To Benjamin Franklin and John Jay
The Hague Feb. 20. 1784
The Day before Yesterday the Baron de Thuilemeyer the Envoy to their High Mightinesses, from the King of Prussia, did me the Honour of a Visit, but as I had Company, he stayed but a short time. As I accompanied him to the Door, he
whis told me, that he had Something to Say to me from the King, and desird me to name an Hour, when he might call upon me again. I told him his Hour should be mine, and that I would return his Visit at any hour he should choose the next day. But he choose to call upon me and mentioned Eleven in the Morning. Accordingly Yesterday he came, and told me “that the King who honoured him with a Personal Correspondence, and who was acquainted with my Character by Reputation, had directed him to make me a Visit, and to observe to me, that as his Subjects had occasion for our Tobacco and perhaps other Things, and as We had occasion for Silesia Linnens, and perhaps other Productions of his Dominions, he thought an Arrangement might be made between his Majesty and the United States, which would be beneficial on both Sides,” and the Baron desired to know my Sentiments of it.
I Answered him “that I was very Sensible of the Honour done me by his Majesty, but that I had Singly no Authority to treat, or enter
into Conferences officially upon the subject. That Congress had been pleased to confer upon their late Ministers at the Peace, Authority to enter into Conferences. That I could do nothing but in Concurrence with Mr Franklin and Mr Jay who were at Paris: but I thought I could answer for the good Dispositions of those Ministers as well as my own for forming an Arrangement between the two Powers, which might be beneficial to both.— That I would write to you, Gentlemen an account of what had passed between Us.
But that it was possible you might have already announced to the Baron de Goltz,1 the. That I should be[”] He desired that I would, and said he would, write by the first Post to the King, and enquire if his Majesty had any Thing in particular to propose, would inform him of my Answer, and wait his further orders, which probably he should receive, as soon as I should have an Answer from Paris.—2
I have at last obtained Some better hopes of Saving Mr Morris’s Bills which become payable in this Month & March but have as yet nothing like Certainty of Saving those in May. and if fresh Bills appear, which I very much fear, We must fail at last.— however, I have agreed to open a new Loan, and must stay here to Sign the Instruments & obligations, having obtained a Promise, of Money to Save the Bills in March, so that I Shall not be able to join you Gentlemen, for sometime.
I Suppose We may make the Treaty with Holland or that with Sweeden, in general the Model of one with Prussia. if you think any alterations necessary, they may be proposed to the King either by the Baron de Goltz or de Thuilemeyer. meantime I think it would be proper for you Gentlemen to write to Congress for a Commission to treat & conclude for I take it for granted that no Power can conclude with Us, without any other full Power than our Instruction.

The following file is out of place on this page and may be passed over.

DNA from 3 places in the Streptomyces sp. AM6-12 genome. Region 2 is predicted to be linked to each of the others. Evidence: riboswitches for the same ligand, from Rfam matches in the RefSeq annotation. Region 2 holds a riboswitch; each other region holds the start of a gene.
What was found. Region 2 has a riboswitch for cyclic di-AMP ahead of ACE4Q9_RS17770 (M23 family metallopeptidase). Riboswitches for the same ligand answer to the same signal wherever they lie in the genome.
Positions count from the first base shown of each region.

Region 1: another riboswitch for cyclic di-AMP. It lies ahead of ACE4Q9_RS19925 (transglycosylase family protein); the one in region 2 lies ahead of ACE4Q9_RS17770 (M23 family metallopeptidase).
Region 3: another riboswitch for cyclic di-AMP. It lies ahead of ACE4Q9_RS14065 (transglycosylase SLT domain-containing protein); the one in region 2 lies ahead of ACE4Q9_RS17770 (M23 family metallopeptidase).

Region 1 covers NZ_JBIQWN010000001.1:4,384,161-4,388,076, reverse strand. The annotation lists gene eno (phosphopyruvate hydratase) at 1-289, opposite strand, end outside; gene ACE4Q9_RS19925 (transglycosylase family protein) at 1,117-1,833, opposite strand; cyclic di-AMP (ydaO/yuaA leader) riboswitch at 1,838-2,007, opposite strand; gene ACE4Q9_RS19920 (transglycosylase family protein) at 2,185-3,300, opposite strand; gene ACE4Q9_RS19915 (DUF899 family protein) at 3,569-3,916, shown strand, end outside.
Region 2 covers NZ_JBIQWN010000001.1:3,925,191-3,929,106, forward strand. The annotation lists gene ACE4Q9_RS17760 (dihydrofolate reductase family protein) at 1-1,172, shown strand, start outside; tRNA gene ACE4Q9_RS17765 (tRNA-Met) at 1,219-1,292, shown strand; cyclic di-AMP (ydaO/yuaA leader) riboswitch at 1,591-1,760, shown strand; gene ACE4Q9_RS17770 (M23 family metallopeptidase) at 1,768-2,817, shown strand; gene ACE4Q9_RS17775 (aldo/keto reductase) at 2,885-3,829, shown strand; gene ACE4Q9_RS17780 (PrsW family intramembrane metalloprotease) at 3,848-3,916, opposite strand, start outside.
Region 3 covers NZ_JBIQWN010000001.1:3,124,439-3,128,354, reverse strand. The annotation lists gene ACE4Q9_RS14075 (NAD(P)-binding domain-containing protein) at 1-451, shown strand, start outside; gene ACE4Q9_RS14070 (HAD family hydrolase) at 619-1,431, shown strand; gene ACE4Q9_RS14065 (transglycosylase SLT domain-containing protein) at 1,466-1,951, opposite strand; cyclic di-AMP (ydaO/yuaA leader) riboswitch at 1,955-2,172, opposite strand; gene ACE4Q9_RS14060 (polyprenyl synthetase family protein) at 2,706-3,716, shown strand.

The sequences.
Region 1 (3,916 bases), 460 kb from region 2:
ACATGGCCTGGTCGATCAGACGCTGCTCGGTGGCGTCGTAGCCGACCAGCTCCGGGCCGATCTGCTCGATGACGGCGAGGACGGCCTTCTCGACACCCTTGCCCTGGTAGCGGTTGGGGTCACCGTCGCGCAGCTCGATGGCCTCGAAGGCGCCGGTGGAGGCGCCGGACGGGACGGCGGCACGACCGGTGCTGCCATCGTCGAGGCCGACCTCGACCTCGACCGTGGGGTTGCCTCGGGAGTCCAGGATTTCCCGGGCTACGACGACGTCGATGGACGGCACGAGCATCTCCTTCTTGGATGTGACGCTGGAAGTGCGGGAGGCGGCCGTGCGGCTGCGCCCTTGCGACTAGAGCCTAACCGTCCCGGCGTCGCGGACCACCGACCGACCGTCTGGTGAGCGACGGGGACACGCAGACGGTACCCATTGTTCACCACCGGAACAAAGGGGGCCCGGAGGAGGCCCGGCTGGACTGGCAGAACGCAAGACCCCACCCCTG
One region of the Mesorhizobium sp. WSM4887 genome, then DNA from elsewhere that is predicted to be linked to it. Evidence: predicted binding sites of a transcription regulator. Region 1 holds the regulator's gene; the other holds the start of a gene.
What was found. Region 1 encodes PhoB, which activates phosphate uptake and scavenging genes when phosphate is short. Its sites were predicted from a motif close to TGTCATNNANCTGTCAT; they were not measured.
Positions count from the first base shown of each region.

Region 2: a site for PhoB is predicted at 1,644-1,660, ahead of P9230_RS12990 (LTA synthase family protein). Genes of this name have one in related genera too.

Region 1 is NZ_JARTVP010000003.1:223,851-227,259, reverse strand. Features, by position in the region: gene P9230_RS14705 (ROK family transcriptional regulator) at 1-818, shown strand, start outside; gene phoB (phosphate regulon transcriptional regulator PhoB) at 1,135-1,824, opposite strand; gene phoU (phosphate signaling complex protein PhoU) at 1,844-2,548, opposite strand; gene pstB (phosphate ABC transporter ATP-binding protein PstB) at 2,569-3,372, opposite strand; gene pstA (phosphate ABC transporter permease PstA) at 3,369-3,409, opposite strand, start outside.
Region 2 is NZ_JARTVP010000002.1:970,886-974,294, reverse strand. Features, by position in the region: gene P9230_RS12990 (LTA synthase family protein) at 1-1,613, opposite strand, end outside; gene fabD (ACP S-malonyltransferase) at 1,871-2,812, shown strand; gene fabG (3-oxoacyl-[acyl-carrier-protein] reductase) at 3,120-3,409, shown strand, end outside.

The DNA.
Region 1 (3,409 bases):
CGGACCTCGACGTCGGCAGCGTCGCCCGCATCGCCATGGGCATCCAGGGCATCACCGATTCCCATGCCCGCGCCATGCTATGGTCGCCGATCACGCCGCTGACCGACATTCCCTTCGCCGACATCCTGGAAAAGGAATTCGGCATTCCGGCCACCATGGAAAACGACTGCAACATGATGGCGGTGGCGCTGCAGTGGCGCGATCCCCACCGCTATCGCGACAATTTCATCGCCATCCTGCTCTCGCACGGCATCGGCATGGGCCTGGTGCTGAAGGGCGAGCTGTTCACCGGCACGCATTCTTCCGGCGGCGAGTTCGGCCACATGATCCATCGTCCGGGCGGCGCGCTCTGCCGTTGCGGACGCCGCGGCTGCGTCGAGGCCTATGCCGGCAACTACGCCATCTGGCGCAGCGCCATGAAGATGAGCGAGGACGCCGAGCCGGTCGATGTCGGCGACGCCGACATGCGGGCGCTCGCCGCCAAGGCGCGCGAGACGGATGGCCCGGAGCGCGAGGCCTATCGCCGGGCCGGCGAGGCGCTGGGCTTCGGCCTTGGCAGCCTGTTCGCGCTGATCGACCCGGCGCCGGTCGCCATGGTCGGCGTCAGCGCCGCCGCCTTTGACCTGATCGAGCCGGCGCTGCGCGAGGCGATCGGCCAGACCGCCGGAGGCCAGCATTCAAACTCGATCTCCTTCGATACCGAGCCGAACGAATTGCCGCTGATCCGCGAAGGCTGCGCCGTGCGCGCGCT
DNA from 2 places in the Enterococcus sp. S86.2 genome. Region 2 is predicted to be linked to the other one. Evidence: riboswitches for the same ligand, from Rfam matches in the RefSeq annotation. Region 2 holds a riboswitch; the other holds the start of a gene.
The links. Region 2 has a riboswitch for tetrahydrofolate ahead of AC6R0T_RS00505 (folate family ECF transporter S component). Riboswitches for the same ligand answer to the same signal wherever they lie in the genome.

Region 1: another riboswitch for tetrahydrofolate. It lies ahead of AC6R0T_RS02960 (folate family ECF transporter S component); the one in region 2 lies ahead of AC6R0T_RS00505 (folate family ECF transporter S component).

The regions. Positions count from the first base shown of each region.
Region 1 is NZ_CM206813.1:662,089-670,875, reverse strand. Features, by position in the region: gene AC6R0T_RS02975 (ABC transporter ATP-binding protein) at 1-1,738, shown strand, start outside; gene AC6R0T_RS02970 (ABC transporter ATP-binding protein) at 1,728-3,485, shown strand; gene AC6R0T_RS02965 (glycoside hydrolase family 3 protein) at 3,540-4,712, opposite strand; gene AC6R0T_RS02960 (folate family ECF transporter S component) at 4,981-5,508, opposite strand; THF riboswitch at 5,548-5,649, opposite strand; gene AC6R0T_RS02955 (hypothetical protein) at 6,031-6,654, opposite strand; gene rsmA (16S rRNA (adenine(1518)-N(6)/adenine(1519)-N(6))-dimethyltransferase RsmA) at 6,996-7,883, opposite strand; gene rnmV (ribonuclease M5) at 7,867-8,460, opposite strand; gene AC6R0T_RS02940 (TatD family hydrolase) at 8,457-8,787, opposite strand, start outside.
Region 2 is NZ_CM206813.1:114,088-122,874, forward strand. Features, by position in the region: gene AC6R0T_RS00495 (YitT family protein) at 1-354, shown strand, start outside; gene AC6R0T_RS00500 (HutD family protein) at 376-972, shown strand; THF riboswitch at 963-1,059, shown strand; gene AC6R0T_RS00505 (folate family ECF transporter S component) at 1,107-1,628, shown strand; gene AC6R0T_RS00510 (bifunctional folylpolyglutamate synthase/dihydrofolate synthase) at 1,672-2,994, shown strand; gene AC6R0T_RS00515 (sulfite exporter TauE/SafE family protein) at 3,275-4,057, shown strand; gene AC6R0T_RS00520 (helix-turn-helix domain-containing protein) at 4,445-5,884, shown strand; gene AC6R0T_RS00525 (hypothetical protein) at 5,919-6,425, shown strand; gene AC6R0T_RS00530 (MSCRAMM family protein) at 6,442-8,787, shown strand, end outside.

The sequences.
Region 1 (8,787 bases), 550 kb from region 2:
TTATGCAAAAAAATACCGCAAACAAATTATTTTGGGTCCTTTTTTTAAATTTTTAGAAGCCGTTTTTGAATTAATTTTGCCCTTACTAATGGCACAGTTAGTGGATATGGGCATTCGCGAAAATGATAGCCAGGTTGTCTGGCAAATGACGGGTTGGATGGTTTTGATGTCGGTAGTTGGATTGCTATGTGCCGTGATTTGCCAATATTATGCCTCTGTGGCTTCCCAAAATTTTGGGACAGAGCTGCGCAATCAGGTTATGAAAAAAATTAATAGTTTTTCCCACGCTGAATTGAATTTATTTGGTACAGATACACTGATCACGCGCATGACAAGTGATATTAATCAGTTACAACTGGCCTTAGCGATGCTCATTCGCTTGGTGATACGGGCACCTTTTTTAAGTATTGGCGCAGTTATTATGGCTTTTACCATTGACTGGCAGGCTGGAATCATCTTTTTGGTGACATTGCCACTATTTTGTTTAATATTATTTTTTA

LbC (Adams Papers); internal address: “Their Excellencies Benjamin Franklin / & John Jay Esqrs.”; APM Reel 107.
1. The Baron Bernhard Wilhelm von der Goltz had been the Prussian minister to France since 1768 (Repertorium description begins Ludwig Bittner and others, eds., Repertorium der diplomatischen Vertreter aller Länder seit dem Westfälischen Frieden (1648), Oldenburg, 1936–1965; 3 vols. description ends , 3:327). There had been no exchanges, however, between Goltz and Franklin regarding a treaty.
2. The Baron von Thulemeier’s meeting with JA ultimately led the Prussian diplomat to present JA with a draft Prussian-American treaty. But this initial effort came to nothing because, as JA informed Thulemeier, neither he nor his colleagues at Paris had the power to negotiate such a treaty and could only submit the proposal, with their observations thereon, to Congress and await instructions. In slightly altered form, JA included this paragraph and the previous one in his 9 March 1784 letter to the president of Congress informing Congress of his meeting with Thulemeier and Frederick II’s proposal for a treaty, below. For the draft and its fate, see the Proposed Prussian-American Treaty of Amity and Commerce, [9 April – post 5 May], below, and for additional information on Thulemeier, see Descriptive List of Illustrations, No. 1, above.
By the time the proposed treaty reached Annapolis the situation had significantly changed, for on 7 May Congress appointed JA, Franklin, and Thomas Jefferson to a new joint commission empowered to negotiate treaties with 23 nations, including Prussia, in Europe and North Africa, for which see the joint commission to negotiate an Anglo-American commercial treaty, [12 May], note 1, below. JA learned of the new commission in early August (from W. T. Franklin, 1 Aug.; from Benjamin Franklin, 6 Aug., both below). But not until 10 Nov. did the commissioners submit their own draft treaty to Thulemeier, below, and it was that draft that served as the basis for the final treaty signed by JA, Franklin, and Jefferson in 1785 (Miller, Treaties description begins Treaties and Other International Acts of the United States of America, ed. Hunter Miller, Washington, D.C., 1931–1948; 8 vols. description ends , 2:162–184).